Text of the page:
Mount Zion graduate Shakia Spencer signs his letter of intent to play football at Arkansas Baptist on his last day of high school. (Special Photo)

HIGH SCHOOL FOOTBALL: Mount Zion’s Shakia Spencer makes most of first year of football, signs with Arkansas Baptist

Mount Zion graduate Shakia Spencer signs his letter of intent to play football at Arkansas Baptist on his last day of high school. (Special Photo)

Mount Zion graduate Shakia Spencer signs his letter of intent to play football at Arkansas Baptist on his last day of high school. (Special Photo)

By James Butler

Typically the last day of school is not a day in which one expects a high school football player to sign a letter of intent to his future college.

Even if it happens chances are the signee doesn’t have more potential than Mount Zion’s Shakia Spencer. Spencer, a 6-foot-7, 295-pound offensive tackle, signed to attend Arkansas Baptist College this past Wednesday. And it was a decision that provided him relief from college choice anxiety.

“I wasn’t sure which college I should go to,” Spencer said on his decision to attend the historically black junior college. “I didn’t want to be quick to choose one and then miss out on something good. I just took my time and waited and Arkansas Baptist came along.”

Spencer received offers from a couple of other schools within the past few months, but it was Arkansas Baptist’s offer that stayed on the table after seeing him perform at a combine back in March when other schools reneged.

“I guess they decided not to go with me since I took so long to choose,” Spencer said of his one-time offers.

One of the reasons Spencer is an intriguing prospect is because his senior year was his first full high school football season. He played as a freshman at Berkmar, but tore his ACL. Over the next year and a half he would attend Norcross, Duluth, and Gadsden High School (Ala.), before enrolling at Mount Zion, where he also played two years of basketball.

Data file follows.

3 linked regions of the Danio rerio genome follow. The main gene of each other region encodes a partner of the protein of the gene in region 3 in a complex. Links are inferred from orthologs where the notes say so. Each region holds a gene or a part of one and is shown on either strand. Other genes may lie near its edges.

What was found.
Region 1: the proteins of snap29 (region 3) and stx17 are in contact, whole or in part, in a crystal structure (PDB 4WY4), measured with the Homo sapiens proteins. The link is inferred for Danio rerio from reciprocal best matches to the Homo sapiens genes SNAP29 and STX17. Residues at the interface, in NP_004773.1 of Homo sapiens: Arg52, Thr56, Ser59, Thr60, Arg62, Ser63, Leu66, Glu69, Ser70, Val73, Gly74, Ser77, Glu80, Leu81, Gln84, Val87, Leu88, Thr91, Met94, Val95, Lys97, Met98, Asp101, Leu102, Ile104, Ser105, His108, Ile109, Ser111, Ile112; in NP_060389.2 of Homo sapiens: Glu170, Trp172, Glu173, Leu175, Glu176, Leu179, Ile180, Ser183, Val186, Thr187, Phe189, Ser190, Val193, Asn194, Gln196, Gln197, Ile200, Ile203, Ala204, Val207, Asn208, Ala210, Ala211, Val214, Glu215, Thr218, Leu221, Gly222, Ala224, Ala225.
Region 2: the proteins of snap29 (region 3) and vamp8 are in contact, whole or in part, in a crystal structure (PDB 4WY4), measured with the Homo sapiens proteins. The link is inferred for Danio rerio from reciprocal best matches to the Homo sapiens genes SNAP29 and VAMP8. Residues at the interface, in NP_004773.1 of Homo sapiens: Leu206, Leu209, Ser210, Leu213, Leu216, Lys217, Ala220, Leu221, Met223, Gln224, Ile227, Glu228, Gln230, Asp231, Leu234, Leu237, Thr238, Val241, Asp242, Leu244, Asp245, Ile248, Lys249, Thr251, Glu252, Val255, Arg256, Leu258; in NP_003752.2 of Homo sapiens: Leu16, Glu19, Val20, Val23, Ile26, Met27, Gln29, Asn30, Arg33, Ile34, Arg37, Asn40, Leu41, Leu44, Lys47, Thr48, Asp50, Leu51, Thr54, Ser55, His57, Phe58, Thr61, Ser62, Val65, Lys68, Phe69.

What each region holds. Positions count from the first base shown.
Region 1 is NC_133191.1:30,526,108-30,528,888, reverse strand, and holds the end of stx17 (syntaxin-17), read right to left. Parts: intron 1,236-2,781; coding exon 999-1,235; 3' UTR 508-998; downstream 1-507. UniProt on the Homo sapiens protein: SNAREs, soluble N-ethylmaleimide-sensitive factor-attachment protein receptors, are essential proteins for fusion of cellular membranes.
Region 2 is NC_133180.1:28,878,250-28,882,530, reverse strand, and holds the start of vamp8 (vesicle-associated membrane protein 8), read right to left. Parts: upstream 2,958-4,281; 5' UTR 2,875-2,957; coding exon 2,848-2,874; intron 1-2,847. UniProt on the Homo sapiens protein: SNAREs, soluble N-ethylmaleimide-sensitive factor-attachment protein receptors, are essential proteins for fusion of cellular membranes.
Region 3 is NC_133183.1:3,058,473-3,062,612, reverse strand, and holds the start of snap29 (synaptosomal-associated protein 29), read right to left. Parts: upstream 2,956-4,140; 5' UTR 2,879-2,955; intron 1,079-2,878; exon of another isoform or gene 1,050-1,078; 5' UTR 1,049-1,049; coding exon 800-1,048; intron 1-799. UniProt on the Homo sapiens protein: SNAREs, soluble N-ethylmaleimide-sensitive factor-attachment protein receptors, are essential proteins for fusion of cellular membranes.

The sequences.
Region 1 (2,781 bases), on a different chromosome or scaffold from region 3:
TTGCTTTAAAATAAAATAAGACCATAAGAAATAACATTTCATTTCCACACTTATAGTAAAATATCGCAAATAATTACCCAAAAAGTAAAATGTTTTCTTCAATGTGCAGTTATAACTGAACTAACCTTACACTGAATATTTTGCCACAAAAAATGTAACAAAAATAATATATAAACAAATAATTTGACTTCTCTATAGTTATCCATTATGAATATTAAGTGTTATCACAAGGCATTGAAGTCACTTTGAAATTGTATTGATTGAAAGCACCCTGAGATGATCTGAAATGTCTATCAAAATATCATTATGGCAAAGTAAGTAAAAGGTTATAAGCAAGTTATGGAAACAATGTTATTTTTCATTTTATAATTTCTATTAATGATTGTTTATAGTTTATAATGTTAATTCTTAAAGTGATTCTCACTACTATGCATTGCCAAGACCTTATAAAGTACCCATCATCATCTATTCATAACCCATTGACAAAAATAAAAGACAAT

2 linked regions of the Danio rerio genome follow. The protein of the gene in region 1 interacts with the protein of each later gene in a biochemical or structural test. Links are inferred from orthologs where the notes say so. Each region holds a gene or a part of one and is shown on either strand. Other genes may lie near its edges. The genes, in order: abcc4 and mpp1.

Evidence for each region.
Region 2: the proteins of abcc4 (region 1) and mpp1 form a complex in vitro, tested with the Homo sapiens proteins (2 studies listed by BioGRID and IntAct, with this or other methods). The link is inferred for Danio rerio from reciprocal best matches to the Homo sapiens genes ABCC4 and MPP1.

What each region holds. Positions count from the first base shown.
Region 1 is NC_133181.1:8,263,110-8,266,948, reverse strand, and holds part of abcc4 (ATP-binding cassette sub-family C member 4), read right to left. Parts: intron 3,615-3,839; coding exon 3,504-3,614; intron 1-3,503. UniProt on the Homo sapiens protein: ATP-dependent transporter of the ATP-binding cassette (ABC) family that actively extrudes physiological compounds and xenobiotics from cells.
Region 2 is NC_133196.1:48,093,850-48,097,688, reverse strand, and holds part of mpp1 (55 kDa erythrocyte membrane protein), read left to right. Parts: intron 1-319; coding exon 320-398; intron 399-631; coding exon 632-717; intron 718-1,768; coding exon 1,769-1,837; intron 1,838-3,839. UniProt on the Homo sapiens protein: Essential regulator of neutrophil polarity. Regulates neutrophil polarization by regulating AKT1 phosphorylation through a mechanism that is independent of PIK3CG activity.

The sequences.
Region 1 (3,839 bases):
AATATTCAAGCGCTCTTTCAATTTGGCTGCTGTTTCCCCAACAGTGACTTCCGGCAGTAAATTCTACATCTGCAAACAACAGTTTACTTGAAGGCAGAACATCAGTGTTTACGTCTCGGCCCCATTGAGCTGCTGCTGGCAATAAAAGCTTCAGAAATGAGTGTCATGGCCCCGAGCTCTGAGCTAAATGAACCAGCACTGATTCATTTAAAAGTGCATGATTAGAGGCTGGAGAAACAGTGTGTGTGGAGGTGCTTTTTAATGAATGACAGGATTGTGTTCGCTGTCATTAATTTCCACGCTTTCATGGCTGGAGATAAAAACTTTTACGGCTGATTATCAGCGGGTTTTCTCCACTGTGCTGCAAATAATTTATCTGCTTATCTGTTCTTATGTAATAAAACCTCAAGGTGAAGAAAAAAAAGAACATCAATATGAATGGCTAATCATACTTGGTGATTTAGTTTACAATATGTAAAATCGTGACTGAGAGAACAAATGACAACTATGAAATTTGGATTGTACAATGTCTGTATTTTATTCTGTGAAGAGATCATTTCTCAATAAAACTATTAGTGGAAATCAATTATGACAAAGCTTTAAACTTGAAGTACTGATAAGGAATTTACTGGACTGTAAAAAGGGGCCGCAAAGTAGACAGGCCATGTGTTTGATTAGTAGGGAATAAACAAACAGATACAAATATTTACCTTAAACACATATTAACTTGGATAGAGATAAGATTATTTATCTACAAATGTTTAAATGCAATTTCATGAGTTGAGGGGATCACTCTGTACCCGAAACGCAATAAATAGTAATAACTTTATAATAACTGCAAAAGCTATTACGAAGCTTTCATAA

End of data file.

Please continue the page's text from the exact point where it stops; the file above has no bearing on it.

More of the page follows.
His absence from the gridiron also meant he wasn’t too familiar with the recruiting process, but Mount Zion head coach Kevin Jones was able to help navigate him through it.

Jones, who finished his first season with the Bulldogs, was impressed with how the inexperienced Spencer fared on the field.

“The speed of the game was difficult for him initially, but he is incredibly strong,” Jones said. “He’s [also] a fast learner. Those two things helped him tremendously. Some of the teams we played such as the Griffins and the Whitewaters had some really good players and he had to adjust.”

Jones likes that Spencer has long arms and after coaching current Buffalo Bill starting left tackle Cordy Glenn during his one-year Riverdale stint in 2007 and coaching against former Mundy’s Mill and University of Maryland lineman Lamar Young, he thinks Spencer’s natural talent is comparable.

“Had Shakia played four years I would have been comparing him to those two kids when they played in high school,” Jones said. “Height wise he’s actually bigger than those two right now. He’s blessed with some very good footwork when he knows what he’s doing. Had he played four years he probably would have been one of the most dominant offensive linemen to come out of Clayton County.”

After only playing one season, Spencer will be missed at Mount Zion, but the Bulldogs will look to improve on their 2-8 record.

“It’s like night and day,” Jones said of his second spring practice at the school compared to his first. “We had some great competition going on. Last year we only had 53 kids at spring practice, this year we had 85.”

Jones said rising junior running back Emmanuel Clark had a good spring game, while returning starter Lenox Copeland (WR/S) also looked solid.

“I think if they really listen to coach Jones and they really pay attention to him, I know Mount Zion can have the best football team they’ve had in a while,” Spencer said.

Meanwhile, Spencer himself has some big goals for himself for the next couple of years. Spencer wants to eventually play major college football.

“UGA, Georgia Tech, and Alabama, but I have my hopes up for UGA,” Spencer said.

He hasn’t been in contact with those schools so he knows his play in junior college will be what will get him noticed.

“I’m going to show what I can do,” he said. “Even if it doesn’t mean I’m the best, I know I can get better.”

 

Shakia Spencer sits with Mount Zion football coach Kevin Jones, left, and his mother during his signing ceremony last week. Spencer will go on to play college football after just one full year of high school ball. (Special Photo)

Shakia Spencer sits with Mount Zion football coach Kevin Jones, left, and his mother during his signing ceremony last week. Spencer will go on to play college football after just one full year of high school ball. (Special Photo)

 

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